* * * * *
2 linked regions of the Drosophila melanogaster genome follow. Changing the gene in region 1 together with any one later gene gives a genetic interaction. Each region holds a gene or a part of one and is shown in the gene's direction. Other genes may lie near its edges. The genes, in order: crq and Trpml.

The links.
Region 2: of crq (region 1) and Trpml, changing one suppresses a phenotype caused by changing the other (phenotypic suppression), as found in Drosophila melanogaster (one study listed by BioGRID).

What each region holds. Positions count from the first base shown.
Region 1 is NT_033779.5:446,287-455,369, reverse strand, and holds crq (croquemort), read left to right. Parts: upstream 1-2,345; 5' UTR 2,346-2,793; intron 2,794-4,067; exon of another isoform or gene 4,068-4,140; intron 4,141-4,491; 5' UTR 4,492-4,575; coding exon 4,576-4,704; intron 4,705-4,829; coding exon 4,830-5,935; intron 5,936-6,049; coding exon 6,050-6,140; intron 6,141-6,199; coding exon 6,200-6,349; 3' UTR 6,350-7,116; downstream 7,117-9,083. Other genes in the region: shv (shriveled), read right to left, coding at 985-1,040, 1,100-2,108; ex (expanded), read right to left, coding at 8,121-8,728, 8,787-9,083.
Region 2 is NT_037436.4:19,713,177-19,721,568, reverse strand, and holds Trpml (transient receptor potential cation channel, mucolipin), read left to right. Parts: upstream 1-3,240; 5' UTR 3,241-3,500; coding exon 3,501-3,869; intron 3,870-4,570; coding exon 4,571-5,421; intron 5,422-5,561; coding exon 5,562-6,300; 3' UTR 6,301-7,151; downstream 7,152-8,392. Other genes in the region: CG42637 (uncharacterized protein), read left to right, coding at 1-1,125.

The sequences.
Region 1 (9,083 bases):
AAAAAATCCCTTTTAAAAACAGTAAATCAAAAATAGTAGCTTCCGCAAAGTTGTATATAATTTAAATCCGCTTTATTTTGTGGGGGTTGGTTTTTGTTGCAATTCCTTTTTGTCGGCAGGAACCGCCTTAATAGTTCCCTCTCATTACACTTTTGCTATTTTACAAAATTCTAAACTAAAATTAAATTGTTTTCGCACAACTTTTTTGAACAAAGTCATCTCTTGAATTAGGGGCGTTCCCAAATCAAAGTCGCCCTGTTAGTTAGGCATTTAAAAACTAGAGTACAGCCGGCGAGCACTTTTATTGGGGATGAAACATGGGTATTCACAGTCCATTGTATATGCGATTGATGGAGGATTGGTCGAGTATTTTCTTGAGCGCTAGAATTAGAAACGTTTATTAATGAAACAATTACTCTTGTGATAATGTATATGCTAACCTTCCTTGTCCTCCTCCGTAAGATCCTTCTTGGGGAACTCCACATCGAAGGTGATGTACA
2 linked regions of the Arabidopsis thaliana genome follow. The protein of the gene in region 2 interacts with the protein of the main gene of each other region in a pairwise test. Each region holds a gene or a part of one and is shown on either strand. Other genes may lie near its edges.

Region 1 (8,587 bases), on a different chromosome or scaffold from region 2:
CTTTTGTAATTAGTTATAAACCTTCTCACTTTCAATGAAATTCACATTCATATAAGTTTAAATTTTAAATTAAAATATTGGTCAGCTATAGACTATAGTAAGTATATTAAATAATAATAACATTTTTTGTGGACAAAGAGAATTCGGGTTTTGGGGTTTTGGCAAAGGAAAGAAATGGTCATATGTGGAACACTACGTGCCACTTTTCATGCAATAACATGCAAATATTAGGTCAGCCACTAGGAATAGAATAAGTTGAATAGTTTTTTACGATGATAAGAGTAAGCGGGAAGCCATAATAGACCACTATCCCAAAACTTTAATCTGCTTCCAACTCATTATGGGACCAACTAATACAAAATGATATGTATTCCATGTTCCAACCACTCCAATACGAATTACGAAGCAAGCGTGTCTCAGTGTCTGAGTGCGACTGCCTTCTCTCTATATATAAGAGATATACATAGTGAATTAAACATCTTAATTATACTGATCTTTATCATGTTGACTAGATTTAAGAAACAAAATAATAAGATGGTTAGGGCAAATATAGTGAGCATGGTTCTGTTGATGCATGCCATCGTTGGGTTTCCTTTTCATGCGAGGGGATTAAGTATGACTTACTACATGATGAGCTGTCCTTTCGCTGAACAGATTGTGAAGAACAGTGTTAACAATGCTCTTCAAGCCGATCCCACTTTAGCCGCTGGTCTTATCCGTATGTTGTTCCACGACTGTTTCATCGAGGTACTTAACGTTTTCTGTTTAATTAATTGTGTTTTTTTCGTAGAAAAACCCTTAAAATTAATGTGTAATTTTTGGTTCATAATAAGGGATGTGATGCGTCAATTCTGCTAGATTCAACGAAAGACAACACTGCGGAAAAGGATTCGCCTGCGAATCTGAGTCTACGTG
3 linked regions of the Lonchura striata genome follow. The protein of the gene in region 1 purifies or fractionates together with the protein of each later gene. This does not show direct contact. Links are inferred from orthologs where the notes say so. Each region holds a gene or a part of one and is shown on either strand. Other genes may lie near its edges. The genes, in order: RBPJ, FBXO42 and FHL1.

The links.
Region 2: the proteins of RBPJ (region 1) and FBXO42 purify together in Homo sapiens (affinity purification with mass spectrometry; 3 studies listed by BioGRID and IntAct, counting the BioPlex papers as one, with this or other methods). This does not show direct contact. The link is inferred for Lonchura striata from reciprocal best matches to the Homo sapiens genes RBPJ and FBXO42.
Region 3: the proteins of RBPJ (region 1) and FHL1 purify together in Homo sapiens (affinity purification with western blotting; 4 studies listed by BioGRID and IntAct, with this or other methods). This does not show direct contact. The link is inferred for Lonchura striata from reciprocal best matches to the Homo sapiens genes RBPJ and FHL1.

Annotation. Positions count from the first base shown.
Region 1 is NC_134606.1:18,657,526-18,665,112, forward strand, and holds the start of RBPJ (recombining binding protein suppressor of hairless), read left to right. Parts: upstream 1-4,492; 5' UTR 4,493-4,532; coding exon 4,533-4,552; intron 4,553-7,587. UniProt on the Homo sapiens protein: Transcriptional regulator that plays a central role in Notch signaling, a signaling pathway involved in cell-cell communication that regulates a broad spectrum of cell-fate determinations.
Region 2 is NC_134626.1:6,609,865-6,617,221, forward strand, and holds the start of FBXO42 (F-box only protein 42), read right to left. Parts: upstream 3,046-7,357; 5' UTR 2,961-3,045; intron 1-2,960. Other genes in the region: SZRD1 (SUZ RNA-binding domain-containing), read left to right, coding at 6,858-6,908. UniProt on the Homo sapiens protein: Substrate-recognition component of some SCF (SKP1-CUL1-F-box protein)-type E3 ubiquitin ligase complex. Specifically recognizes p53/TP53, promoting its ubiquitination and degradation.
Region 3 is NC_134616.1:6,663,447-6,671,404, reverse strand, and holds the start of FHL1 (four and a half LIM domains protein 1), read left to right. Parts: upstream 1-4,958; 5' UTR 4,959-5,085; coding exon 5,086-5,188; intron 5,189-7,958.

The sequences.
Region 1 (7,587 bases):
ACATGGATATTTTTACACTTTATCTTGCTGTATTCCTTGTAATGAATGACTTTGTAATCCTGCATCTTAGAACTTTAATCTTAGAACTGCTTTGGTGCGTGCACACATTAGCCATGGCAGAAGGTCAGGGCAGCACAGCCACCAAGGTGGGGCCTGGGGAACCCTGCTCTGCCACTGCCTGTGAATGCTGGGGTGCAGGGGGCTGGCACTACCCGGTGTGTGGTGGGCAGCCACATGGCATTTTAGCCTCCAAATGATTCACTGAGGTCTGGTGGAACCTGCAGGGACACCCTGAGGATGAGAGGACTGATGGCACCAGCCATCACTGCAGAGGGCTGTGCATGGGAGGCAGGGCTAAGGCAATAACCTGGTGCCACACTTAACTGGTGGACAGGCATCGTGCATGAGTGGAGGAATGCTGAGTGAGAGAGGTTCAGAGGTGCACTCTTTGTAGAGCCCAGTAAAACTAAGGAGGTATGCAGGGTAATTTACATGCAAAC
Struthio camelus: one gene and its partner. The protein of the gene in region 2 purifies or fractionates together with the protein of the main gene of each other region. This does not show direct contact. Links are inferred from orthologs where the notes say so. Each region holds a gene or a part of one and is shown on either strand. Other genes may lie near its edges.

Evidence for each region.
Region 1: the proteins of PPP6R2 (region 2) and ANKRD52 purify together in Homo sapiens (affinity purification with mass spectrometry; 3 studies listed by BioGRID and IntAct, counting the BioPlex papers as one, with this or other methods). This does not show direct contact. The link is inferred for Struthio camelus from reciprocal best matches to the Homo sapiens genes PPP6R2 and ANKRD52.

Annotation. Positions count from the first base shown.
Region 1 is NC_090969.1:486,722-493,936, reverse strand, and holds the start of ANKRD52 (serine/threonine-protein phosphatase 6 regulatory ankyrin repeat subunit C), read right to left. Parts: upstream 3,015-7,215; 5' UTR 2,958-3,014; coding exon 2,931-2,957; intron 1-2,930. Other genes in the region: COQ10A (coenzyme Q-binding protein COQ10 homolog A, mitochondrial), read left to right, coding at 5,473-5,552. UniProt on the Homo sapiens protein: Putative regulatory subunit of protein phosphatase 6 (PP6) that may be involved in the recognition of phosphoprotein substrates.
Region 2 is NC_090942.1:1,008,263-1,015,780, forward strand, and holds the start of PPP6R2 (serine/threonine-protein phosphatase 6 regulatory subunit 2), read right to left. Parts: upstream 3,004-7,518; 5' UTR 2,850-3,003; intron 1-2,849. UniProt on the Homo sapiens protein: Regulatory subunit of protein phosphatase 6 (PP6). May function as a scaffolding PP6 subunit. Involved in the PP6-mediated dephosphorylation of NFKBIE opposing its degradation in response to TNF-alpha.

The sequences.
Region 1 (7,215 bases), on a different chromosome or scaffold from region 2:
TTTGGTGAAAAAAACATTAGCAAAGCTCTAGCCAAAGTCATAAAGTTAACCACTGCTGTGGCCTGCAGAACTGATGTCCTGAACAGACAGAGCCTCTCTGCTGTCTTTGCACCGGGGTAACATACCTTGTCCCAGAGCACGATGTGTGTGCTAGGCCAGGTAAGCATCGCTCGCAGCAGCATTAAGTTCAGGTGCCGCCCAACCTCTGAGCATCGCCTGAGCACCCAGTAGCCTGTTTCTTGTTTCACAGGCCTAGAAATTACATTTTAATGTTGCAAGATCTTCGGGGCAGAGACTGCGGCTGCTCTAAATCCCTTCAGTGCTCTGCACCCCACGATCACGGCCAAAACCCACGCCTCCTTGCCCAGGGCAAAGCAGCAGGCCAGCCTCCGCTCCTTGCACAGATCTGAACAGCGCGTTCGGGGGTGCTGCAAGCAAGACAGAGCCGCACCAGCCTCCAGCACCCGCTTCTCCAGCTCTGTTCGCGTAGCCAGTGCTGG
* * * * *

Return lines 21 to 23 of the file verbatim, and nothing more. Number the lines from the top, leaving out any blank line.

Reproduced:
The sequences.
Region 1 (7,587 bases):
ACATGGATATTTTTACACTTTATCTTGCTGTATTCCTTGTAATGAATGACTTTGTAATCCTGCATCTTAGAACTTTAATCTTAGAACTGCTTTGGTGCGTGCACACATTAGCCATGGCAGAAGGTCAGGGCAGCACAGCCACCAAGGTGGGGCCTGGGGAACCCTGCTCTGCCACTGCCTGTGAATGCTGGGGTGCAGGGGGCTGGCACTACCCGGTGTGTGGTGGGCAGCCACATGGCATTTTAGCCTCCAAATGATTCACTGAGGTCTGGTGGAACCTGCAGGGACACCCTGAGGATGAGAGGACTGATGGCACCAGCCATCACTGCAGAGGGCTGTGCATGGGAGGCAGGGCTAAGGCAATAACCTGGTGCCACACTTAACTGGTGGACAGGCATCGTGCATGAGTGGAGGAATGCTGAGTGAGAGAGGTTCAGAGGTGCACTCTTTGTAGAGCCCAGTAAAACTAAGGAGGTATGCAGGGTAATTTACATGCAAAC